... it. Richest perfumes loaded temperate breezes, and everywhere the gaudiest-colored birds filled the air with most entrancing harmonies. Q had some little difficulty, however, with the rest of the gods, and was obliged to leave his little paradise. When he embarked in his wizard snake-skin canoe on the shore of the gulf, he told his friends that his descendents would one day return and bless the land as he had done, and that they would be like him,—tall, fine looking, with dark hair, white skins, and flowing ...
— St. Nicholas Magazine for Boys and Girls, Vol. 5, Nov 1877-Nov 1878 - Scribner's Illustrated • Various

... great King Arthur, who lived, as all know, when knights were bold, and ladies were fair indeed, one of the most renowned of men was the wizard Merlin. Never before or since was there such another. All that was to be known of wizardry he knew, and his advice was ever good ...
— English Fairy Tales • Flora Annie Steel

... When, therefore, he sees his neighbour struck down before his face by some invisible power, and writhing with pain as though unseen snakes and tigers were rending him, what should he naturally conclude save that demon or witch or wizard is at work? and if he cares about the matter at all, what should he do save endeavour to find the culprit out and inflict condign punishment? In savage states, whenever anything untoward happens to the king or chief, it is the business of the witch-finder ...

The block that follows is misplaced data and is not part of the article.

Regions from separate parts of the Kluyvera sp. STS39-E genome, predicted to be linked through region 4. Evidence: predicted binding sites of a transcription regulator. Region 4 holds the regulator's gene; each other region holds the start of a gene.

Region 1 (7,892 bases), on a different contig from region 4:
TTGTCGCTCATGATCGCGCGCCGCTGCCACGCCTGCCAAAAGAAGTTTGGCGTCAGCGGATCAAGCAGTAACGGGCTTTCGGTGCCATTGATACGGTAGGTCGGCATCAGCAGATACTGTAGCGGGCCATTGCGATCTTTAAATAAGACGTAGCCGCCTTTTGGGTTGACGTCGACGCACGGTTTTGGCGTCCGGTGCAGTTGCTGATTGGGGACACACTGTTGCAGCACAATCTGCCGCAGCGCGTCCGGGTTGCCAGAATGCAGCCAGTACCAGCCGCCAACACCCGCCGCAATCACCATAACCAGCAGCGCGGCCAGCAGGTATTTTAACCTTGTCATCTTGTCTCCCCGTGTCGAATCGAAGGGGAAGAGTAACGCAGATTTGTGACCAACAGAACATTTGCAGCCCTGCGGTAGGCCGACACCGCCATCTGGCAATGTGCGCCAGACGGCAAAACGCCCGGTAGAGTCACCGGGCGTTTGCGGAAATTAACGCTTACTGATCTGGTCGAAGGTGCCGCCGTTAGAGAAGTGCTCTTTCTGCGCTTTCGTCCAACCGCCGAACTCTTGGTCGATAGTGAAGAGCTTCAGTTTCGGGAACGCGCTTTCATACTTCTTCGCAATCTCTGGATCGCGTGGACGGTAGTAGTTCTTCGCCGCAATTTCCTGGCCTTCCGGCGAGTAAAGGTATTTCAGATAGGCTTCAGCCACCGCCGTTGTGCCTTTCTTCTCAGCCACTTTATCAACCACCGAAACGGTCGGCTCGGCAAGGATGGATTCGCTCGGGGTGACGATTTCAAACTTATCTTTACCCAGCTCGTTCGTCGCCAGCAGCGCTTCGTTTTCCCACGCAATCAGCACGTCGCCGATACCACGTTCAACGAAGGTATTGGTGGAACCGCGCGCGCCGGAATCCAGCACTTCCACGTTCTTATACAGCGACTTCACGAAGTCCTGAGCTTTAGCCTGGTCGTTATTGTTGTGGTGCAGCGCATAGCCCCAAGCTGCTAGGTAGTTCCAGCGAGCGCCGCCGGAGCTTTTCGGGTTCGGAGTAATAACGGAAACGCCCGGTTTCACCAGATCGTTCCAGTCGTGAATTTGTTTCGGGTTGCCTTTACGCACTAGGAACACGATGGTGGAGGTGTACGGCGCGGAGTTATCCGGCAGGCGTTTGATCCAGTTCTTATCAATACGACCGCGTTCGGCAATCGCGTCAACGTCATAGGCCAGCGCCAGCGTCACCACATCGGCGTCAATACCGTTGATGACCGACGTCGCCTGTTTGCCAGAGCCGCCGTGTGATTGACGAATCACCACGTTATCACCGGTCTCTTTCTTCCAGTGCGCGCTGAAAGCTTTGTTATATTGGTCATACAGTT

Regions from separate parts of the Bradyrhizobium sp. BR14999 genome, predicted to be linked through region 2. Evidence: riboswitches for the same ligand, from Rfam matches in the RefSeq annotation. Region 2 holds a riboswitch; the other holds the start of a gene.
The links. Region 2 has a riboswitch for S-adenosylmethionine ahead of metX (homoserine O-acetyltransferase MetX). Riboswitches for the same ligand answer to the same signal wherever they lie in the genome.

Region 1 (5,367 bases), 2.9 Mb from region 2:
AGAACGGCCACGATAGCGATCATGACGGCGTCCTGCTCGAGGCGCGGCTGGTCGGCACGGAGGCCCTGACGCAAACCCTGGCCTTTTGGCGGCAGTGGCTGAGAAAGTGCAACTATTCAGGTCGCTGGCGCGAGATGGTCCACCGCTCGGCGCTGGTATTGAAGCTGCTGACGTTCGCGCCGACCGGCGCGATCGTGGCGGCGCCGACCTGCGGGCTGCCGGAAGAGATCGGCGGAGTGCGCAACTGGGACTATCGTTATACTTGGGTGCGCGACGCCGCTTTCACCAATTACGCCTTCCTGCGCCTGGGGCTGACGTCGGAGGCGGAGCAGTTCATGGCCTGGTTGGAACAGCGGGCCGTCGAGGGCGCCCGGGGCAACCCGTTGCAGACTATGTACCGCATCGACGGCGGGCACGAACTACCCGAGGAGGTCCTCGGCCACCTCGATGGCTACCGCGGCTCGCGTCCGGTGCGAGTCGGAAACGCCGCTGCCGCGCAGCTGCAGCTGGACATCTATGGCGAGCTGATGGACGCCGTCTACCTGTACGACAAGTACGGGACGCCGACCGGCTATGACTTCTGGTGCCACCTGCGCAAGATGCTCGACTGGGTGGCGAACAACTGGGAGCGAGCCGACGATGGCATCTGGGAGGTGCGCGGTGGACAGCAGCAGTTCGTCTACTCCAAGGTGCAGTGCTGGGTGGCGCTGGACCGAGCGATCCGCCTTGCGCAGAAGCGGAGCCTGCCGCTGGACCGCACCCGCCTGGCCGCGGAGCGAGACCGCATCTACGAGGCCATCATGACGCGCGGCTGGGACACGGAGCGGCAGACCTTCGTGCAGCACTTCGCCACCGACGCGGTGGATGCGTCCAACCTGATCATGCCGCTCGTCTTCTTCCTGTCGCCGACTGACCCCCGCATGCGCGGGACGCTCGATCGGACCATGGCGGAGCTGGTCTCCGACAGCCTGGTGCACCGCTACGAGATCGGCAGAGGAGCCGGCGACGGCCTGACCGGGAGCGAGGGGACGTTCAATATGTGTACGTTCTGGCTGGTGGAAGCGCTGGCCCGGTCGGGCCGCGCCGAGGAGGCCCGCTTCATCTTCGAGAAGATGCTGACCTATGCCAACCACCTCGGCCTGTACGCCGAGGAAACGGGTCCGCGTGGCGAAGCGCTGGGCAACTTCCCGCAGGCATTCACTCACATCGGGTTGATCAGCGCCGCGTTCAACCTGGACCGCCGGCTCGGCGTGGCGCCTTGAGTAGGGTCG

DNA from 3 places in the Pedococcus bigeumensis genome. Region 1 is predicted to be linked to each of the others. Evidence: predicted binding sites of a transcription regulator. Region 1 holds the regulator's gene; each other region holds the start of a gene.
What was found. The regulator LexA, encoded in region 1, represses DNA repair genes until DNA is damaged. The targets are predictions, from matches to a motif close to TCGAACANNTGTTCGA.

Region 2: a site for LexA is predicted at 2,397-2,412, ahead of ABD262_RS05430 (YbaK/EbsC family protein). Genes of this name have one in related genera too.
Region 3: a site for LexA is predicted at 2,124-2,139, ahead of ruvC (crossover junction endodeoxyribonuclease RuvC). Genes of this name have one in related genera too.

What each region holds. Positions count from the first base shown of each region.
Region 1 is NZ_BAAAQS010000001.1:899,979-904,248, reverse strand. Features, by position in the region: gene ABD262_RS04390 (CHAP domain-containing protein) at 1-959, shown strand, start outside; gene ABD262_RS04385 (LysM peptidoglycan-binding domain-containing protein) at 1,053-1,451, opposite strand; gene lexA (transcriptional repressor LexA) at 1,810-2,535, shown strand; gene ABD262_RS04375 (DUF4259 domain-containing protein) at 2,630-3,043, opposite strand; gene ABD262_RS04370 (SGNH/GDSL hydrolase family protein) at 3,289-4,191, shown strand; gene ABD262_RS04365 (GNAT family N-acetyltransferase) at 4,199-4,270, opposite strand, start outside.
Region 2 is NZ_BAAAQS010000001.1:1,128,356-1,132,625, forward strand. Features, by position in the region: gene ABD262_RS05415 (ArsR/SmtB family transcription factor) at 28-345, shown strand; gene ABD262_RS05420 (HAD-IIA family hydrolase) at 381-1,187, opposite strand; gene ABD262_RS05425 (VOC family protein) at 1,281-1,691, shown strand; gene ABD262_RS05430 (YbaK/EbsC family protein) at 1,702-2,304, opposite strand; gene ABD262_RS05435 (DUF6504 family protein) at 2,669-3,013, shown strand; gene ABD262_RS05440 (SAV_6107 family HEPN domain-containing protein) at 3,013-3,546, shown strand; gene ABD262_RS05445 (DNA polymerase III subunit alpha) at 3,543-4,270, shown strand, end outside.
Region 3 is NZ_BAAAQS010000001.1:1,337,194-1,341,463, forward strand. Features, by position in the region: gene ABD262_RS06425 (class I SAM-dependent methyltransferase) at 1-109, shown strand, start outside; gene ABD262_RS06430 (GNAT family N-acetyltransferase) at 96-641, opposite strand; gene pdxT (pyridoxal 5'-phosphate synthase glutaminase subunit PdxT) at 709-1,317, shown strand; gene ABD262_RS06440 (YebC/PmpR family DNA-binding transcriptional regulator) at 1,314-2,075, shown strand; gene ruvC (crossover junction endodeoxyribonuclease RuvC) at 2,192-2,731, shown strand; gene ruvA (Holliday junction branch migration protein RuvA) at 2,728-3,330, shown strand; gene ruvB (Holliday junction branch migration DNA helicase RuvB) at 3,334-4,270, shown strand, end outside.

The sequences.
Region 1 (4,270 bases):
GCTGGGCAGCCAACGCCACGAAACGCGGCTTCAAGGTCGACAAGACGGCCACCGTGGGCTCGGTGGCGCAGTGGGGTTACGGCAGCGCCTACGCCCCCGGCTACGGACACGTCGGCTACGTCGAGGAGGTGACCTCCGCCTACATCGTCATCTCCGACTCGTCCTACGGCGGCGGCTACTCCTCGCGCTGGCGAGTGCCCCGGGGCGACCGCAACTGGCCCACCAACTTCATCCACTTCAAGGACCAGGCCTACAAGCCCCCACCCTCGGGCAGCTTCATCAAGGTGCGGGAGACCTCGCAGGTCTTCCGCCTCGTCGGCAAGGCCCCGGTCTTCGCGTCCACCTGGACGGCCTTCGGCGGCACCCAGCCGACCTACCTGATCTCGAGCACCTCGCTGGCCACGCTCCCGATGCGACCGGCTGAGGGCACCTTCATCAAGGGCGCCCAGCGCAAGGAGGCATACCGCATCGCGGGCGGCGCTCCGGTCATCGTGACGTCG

— Post-Prandial Philosophy • Grant Allen

... thy clue, By magic seeks to dissipate the strife, Thy furtive fingers snatch his faulchion too; The luckless wizard ...
— A History of Pantomime • R. J. Broadbent

... there came a wizard who was wiser and more venerable than all the rest, and when he heard what was required of him he said he would go home and consult his secret books which contained the magic lore of all the ages, and ...
— The Sleeping Beauty • C. S. Evans

... longshoreman; bargee[obs3], gondolier; oar, oarsman; rower; boatswain, cockswain[obs3]; coxswain; steersman, pilot; crew. aerial navigator, aeronaut, balloonist, Icarus; aeroplanist[obs3], airman, aviator, birdman, man-bird, wizard of the air, aviatrix, flier, pilot, test pilot, glider pilot, bush pilot, navigator, flight attendant, steward, stewardess, crew; astronaut, ...
— Roget's Thesaurus